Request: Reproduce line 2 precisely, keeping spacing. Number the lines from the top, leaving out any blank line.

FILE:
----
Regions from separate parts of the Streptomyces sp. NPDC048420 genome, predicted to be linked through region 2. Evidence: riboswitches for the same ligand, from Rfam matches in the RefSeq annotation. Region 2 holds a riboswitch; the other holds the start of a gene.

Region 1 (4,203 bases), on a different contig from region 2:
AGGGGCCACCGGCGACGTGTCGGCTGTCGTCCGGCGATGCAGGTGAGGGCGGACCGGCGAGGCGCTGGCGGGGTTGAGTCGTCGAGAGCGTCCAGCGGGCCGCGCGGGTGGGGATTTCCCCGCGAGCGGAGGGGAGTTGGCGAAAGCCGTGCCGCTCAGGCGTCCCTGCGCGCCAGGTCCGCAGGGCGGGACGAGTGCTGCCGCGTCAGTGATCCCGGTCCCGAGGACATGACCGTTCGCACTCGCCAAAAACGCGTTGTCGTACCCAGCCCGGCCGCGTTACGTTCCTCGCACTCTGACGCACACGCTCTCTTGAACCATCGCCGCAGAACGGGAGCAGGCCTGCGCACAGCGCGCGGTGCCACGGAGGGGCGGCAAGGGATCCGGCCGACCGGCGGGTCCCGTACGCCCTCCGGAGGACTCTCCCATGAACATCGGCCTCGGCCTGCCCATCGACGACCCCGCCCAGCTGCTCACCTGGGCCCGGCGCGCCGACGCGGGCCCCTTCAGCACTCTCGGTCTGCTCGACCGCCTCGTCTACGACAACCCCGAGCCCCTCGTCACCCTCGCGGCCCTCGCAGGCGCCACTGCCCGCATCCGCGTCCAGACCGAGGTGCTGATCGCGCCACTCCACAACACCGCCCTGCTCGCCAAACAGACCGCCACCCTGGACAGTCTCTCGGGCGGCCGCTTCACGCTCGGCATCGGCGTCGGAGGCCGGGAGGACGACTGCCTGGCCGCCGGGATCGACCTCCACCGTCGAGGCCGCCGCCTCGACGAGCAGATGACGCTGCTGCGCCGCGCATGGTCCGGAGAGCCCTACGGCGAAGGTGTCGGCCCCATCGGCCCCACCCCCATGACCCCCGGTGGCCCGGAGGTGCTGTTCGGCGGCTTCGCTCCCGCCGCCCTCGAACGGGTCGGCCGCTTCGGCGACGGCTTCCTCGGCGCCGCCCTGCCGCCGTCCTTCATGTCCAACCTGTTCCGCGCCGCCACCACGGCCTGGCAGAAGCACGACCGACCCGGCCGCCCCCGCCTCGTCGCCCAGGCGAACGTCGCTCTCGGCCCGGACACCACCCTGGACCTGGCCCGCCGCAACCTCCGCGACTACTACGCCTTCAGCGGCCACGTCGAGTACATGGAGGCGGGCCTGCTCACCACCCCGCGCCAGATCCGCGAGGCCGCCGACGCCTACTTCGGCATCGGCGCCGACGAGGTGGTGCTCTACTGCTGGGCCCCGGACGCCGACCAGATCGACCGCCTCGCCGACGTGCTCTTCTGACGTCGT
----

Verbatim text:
Region 1 (4,203 bases), on a different contig from region 2: